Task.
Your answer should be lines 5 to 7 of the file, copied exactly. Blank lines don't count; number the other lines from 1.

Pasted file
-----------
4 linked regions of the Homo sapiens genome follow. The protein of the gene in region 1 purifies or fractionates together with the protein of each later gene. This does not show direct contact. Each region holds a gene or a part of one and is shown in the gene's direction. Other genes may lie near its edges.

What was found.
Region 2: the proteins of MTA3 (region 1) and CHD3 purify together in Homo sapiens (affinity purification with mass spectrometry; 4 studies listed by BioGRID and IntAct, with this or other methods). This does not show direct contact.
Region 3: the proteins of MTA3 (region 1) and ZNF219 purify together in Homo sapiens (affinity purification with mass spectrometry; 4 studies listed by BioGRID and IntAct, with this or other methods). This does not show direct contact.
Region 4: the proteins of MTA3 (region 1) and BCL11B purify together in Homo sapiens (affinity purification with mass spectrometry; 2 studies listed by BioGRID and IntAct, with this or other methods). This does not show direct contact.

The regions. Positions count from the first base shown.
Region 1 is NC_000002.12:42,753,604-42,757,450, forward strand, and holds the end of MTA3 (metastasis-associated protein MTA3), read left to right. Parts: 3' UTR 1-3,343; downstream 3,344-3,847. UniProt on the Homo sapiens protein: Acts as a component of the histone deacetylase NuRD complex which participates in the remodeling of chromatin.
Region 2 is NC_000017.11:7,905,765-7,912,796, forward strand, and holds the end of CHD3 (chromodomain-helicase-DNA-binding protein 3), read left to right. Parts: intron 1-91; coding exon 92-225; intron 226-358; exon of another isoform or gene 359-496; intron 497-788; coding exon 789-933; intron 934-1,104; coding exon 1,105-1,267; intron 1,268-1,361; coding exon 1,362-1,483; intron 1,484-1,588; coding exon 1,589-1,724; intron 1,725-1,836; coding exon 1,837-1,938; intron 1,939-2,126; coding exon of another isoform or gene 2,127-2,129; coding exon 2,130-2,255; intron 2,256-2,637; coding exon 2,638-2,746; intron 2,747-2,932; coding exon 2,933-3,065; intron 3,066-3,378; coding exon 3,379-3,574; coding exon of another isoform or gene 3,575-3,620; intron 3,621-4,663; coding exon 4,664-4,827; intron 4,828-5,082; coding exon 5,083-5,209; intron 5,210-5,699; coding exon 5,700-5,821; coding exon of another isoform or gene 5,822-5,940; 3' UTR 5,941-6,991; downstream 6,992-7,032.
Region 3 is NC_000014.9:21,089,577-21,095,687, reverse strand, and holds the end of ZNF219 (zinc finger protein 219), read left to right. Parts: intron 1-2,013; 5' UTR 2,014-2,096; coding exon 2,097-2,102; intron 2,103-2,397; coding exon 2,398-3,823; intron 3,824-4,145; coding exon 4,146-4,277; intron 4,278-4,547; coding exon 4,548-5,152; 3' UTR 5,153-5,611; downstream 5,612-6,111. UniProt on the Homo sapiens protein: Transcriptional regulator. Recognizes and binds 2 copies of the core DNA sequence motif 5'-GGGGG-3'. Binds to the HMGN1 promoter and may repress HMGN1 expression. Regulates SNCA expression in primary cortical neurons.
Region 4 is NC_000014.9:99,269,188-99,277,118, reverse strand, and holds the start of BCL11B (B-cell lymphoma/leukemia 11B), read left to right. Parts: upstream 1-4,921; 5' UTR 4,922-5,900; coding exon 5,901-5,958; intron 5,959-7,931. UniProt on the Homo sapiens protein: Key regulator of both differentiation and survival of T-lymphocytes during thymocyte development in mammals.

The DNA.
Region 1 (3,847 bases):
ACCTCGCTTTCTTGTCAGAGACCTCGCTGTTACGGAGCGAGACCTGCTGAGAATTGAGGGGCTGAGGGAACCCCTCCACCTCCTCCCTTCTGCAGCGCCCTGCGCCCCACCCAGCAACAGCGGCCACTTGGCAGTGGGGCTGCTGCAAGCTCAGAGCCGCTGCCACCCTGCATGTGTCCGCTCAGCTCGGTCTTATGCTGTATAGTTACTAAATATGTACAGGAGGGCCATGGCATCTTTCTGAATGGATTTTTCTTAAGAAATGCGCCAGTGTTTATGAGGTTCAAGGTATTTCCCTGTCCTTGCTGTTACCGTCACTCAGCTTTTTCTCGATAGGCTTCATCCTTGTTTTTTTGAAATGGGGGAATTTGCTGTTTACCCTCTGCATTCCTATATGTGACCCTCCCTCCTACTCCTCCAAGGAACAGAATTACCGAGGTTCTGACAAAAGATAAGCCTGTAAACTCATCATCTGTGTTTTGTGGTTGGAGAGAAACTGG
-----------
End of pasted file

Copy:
Region 4: the proteins of MTA3 (region 1) and BCL11B purify together in Homo sapiens (affinity purification with mass spectrometry; 2 studies listed by BioGRID and IntAct, with this or other methods). This does not show direct contact.

The regions. Positions count from the first base shown.
Region 1 is NC_000002.12:42,753,604-42,757,450, forward strand, and holds the end of MTA3 (metastasis-associated protein MTA3), read left to right. Parts: 3' UTR 1-3,343; downstream 3,344-3,847. UniProt on the Homo sapiens protein: Acts as a component of the histone deacetylase NuRD complex which participates in the remodeling of chromatin.